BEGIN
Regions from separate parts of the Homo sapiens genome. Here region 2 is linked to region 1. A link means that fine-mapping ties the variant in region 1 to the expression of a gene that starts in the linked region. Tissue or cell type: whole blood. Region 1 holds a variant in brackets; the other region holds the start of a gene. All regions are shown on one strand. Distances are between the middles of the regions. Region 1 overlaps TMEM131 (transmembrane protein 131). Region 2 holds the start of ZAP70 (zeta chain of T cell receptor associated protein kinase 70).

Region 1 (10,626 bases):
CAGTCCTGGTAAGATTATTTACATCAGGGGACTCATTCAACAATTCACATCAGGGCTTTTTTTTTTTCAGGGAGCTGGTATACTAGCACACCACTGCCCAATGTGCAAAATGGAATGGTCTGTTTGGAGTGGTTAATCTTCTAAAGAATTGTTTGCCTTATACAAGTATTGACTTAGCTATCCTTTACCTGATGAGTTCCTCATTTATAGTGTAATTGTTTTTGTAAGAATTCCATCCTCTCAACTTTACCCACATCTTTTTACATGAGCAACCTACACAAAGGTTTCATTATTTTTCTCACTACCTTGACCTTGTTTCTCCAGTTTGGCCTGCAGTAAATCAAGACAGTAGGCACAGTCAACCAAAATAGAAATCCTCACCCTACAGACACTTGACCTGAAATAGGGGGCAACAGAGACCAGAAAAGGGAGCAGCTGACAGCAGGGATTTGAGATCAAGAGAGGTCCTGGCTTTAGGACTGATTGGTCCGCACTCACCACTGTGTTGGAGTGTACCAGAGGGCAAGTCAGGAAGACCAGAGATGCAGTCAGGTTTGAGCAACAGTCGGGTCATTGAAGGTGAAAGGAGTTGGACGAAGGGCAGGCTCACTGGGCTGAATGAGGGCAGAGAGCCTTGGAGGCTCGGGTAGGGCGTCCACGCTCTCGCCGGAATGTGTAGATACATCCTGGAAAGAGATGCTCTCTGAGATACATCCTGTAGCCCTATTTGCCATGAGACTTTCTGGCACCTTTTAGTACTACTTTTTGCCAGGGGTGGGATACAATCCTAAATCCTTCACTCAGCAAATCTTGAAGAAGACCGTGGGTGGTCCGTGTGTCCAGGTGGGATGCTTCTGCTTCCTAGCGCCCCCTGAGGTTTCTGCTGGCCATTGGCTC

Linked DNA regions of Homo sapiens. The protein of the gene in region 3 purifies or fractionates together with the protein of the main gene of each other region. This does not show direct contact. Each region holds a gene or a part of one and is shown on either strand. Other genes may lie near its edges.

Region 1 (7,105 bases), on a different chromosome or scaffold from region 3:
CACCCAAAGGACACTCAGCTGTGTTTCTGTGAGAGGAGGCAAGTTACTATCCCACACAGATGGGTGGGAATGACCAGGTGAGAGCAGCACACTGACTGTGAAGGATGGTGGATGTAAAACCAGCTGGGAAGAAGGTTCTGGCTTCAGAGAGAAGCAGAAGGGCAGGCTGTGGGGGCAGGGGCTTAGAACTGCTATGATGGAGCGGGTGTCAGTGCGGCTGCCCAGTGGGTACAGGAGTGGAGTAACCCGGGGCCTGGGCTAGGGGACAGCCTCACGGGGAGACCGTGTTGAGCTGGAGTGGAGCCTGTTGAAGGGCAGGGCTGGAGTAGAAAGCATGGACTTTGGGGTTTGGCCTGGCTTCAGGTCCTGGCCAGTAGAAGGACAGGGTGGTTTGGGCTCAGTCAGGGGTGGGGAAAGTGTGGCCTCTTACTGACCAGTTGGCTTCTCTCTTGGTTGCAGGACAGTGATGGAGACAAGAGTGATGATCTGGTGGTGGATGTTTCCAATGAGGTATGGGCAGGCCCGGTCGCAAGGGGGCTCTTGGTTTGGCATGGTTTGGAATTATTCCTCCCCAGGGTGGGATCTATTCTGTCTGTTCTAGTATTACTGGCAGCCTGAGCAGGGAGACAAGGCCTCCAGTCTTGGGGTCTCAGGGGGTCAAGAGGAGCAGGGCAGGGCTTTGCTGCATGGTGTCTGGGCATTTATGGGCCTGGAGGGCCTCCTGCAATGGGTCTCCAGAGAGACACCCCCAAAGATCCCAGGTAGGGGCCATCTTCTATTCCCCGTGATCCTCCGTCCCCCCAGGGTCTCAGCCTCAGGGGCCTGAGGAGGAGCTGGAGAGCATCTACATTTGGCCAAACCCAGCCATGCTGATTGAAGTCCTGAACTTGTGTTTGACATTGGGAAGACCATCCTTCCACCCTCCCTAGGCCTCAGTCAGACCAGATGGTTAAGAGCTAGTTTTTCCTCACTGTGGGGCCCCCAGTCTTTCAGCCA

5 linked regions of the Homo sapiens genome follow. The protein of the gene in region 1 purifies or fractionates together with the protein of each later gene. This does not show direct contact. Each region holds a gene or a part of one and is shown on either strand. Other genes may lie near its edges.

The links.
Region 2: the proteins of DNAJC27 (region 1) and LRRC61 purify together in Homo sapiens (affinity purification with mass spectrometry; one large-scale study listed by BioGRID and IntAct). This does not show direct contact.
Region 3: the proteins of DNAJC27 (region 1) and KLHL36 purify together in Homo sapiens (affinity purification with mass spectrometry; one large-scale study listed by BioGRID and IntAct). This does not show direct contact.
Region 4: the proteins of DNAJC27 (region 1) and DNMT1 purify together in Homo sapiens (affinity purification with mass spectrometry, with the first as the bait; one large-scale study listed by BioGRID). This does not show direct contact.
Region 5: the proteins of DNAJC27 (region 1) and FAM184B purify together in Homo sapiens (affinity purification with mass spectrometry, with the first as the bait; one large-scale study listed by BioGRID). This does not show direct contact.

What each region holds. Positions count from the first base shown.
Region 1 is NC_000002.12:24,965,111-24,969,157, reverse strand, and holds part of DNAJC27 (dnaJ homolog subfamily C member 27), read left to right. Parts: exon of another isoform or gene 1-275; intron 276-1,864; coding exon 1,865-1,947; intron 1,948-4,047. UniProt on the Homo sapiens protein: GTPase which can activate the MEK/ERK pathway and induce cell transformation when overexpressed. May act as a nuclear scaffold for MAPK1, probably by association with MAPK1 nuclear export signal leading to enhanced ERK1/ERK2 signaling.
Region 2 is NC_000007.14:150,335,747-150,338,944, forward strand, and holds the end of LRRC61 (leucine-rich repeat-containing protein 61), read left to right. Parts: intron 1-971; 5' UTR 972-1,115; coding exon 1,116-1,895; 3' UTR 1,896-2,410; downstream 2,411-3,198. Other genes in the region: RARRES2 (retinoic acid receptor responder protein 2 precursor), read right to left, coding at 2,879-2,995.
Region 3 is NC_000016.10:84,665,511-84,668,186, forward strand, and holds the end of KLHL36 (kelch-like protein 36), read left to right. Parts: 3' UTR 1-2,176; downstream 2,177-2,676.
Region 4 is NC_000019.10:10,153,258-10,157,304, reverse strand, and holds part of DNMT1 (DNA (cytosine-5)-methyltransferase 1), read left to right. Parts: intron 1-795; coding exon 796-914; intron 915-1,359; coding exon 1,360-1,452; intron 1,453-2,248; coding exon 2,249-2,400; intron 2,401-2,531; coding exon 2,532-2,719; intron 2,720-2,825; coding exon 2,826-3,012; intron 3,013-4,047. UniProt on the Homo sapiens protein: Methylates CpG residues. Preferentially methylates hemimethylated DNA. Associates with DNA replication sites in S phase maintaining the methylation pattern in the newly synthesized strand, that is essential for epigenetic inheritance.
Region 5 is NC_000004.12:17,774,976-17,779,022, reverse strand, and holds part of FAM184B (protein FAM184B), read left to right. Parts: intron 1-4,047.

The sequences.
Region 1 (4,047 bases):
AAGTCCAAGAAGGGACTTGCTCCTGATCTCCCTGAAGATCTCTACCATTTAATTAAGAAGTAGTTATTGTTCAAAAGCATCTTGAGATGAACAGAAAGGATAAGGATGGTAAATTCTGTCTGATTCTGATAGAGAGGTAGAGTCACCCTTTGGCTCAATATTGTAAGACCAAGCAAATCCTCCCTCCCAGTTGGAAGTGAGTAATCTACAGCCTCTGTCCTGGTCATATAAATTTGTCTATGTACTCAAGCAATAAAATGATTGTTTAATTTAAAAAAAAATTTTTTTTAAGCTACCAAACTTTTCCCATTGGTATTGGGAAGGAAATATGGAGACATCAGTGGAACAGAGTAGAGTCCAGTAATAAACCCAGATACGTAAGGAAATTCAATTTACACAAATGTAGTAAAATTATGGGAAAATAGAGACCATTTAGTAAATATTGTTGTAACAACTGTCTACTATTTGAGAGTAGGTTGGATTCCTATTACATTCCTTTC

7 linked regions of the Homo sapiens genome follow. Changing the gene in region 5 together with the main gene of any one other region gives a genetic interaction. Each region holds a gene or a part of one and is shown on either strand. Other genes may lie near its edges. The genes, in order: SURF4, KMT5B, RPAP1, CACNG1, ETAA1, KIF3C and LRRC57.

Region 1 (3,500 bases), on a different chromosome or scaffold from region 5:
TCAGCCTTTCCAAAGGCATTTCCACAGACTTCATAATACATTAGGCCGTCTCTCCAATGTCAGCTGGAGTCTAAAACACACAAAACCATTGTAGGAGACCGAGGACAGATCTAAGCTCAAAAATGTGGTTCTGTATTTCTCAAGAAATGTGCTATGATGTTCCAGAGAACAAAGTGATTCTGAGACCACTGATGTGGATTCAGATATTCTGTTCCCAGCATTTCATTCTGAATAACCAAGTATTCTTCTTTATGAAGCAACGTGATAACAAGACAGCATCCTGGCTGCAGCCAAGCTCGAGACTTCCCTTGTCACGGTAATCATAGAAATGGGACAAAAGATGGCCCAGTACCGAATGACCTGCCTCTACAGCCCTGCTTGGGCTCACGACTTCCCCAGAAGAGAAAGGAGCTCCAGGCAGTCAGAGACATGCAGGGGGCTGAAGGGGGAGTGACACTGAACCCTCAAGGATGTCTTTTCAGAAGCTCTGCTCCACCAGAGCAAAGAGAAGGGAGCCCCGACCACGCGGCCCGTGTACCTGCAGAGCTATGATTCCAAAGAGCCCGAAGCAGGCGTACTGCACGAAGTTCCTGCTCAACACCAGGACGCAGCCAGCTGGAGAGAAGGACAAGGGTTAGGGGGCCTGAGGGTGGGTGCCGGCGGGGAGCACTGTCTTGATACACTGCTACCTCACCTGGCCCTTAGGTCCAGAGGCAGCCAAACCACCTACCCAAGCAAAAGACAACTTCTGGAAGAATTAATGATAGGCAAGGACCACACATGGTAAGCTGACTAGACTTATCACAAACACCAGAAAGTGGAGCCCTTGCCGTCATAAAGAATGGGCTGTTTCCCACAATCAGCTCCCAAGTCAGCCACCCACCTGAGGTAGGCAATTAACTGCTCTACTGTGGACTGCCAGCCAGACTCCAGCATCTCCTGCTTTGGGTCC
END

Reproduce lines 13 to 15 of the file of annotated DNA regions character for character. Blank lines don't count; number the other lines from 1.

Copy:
What each region holds. Positions count from the first base shown.
Region 1 is NC_000002.12:24,965,111-24,969,157, reverse strand, and holds part of DNAJC27 (dnaJ homolog subfamily C member 27), read left to right. Parts: exon of another isoform or gene 1-275; intron 276-1,864; coding exon 1,865-1,947; intron 1,948-4,047. UniProt on the Homo sapiens protein: GTPase which can activate the MEK/ERK pathway and induce cell transformation when overexpressed. May act as a nuclear scaffold for MAPK1, probably by association with MAPK1 nuclear export signal leading to enhanced ERK1/ERK2 signaling.
Region 2 is NC_000007.14:150,335,747-150,338,944, forward strand, and holds the end of LRRC61 (leucine-rich repeat-containing protein 61), read left to right. Parts: intron 1-971; 5' UTR 972-1,115; coding exon 1,116-1,895; 3' UTR 1,896-2,410; downstream 2,411-3,198. Other genes in the region: RARRES2 (retinoic acid receptor responder protein 2 precursor), read right to left, coding at 2,879-2,995.